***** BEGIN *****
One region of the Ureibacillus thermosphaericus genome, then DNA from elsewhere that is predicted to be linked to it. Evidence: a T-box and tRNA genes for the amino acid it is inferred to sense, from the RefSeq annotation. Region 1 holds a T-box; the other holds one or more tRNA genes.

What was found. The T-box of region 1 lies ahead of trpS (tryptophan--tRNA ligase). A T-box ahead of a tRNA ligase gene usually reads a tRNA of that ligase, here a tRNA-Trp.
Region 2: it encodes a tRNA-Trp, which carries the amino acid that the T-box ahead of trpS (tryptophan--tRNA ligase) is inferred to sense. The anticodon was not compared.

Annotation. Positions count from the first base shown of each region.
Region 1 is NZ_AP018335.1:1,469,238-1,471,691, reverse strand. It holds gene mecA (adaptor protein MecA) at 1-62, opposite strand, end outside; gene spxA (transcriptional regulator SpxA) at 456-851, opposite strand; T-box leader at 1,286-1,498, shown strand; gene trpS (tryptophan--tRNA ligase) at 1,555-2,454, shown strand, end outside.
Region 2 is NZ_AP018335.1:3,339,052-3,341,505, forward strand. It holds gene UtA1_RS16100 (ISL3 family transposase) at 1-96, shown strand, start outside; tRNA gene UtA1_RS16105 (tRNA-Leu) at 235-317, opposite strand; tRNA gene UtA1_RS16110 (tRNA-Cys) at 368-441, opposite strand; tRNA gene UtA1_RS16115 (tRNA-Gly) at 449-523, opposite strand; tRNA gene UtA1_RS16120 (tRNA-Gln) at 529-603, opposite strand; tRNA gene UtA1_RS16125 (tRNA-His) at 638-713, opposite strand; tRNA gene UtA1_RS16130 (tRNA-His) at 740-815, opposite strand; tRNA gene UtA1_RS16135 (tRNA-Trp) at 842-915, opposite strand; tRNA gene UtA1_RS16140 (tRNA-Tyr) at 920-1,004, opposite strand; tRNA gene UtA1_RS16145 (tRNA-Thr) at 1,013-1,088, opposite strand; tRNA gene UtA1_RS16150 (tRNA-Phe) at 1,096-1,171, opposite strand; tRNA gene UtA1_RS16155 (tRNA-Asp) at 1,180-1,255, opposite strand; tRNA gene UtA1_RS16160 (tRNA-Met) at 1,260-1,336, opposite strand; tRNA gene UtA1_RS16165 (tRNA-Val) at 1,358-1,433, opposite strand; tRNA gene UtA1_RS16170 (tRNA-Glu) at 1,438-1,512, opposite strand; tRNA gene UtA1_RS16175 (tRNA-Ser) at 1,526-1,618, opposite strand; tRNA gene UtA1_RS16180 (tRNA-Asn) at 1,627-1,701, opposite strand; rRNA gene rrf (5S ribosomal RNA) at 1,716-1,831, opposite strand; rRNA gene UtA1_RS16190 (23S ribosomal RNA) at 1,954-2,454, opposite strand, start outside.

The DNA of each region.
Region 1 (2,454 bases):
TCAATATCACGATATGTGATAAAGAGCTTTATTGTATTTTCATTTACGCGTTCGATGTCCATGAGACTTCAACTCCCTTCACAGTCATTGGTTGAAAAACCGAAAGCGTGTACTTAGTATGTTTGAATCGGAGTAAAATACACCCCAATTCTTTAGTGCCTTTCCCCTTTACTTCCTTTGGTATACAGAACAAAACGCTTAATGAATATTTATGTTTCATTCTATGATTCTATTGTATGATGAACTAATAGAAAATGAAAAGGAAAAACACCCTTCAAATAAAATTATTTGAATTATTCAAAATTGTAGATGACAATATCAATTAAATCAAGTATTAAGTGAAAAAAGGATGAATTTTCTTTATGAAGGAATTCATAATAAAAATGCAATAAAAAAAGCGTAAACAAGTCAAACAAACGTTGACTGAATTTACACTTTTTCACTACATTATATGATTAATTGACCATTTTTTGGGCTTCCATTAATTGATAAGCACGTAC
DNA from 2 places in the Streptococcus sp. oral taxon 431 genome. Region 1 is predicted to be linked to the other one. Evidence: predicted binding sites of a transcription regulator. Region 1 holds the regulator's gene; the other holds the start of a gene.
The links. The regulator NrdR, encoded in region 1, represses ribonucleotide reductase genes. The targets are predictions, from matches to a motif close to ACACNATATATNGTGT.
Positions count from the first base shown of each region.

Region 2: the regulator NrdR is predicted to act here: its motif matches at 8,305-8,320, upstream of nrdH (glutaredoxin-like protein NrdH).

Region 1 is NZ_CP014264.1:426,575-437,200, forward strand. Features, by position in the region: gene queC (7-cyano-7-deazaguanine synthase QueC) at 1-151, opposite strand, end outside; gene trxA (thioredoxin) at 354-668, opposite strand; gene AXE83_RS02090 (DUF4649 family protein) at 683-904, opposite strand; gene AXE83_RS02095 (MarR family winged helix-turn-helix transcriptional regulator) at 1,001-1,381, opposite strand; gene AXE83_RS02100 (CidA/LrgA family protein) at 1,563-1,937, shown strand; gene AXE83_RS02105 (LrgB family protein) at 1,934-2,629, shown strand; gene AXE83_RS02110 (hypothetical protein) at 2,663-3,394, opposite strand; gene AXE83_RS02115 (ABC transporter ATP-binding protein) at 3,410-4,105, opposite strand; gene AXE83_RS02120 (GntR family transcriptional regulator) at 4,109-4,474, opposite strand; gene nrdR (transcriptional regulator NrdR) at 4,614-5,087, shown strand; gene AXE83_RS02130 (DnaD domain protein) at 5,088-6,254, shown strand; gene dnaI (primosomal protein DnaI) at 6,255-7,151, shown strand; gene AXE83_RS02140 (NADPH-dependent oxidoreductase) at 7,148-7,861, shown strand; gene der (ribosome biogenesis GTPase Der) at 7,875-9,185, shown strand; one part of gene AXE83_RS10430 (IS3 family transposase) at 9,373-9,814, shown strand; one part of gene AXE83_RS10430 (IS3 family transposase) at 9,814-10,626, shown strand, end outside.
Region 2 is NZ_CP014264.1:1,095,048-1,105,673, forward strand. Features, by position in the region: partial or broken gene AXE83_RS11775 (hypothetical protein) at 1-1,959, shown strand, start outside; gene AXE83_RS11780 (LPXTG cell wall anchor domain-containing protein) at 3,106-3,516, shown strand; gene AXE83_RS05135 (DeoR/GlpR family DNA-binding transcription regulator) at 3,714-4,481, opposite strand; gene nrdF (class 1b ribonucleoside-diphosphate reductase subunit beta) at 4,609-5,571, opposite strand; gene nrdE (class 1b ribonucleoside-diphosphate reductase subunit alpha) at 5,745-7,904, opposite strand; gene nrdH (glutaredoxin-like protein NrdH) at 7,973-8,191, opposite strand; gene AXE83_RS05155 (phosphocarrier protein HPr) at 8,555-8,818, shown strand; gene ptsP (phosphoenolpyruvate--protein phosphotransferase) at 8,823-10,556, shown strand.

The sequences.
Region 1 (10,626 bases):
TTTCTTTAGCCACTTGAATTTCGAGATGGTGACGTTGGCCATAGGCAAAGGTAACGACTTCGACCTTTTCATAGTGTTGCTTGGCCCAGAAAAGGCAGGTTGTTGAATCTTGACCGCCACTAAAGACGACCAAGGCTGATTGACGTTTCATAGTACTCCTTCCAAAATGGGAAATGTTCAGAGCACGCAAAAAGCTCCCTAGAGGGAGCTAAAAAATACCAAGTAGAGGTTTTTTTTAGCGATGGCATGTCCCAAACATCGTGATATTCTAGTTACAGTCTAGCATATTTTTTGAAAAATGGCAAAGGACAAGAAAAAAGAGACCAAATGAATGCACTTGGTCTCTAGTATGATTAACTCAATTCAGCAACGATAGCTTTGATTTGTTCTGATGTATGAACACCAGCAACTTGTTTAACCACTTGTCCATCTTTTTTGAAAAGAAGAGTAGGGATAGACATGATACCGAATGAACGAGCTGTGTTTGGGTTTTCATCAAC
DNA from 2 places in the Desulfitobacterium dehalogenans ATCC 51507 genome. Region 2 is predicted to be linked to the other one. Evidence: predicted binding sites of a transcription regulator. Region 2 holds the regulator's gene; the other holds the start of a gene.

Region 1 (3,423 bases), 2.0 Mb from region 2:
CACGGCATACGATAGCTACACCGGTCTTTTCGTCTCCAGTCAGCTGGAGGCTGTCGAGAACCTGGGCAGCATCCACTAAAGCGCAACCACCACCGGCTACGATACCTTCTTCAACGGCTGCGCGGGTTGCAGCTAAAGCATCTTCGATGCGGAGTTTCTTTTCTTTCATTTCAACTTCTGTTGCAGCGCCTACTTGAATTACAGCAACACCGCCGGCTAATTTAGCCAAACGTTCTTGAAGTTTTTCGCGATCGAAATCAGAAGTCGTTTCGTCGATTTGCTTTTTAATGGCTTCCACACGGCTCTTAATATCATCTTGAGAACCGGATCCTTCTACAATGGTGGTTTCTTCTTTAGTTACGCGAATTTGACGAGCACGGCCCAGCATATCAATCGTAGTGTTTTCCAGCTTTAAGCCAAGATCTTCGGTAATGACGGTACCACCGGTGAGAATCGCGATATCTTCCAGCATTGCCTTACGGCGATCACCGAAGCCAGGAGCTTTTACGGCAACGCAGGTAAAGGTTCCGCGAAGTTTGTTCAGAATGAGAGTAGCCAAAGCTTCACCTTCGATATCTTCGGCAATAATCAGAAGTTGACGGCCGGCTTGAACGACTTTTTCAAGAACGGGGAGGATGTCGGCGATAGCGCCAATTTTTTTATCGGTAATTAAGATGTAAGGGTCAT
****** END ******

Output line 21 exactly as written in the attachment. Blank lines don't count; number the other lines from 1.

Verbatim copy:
CACGGCATACGATAGCTACACCGGTCTTTTCGTCTCCAGTCAGCTGGAGGCTGTCGAGAACCTGGGCAGCATCCACTAAAGCGCAACCACCACCGGCTACGATACCTTCTTCAACGGCTGCGCGGGTTGCAGCTAAAGCATCTTCGATGCGGAGTTTCTTTTCTTTCATTTCAACTTCTGTTGCAGCGCCTACTTGAATTACAGCAACACCGCCGGCTAATTTAGCCAAACGTTCTTGAAGTTTTTCGCGATCGAAATCAGAAGTCGTTTCGTCGATTTGCTTTTTAATGGCTTCCACACGGCTCTTAATATCATCTTGAGAACCGGATCCTTCTACAATGGTGGTTTCTTCTTTAGTTACGCGAATTTGACGAGCACGGCCCAGCATATCAATCGTAGTGTTTTCCAGCTTTAAGCCAAGATCTTCGGTAATGACGGTACCACCGGTGAGAATCGCGATATCTTCCAGCATTGCCTTACGGCGATCACCGAAGCCAGGAGCTTTTACGGCAACGCAGGTAAAGGTTCCGCGAAGTTTGTTCAGAATGAGAGTAGCCAAAGCTTCACCTTCGATATCTTCGGCAATAATCAGAAGTTGACGGCCGGCTTGAACGACTTTTTCAAGAACGGGGAGGATGTCGGCGATAGCGCCAATTTTTTTATCGGTAATTAAGATGTAAGGGTCAT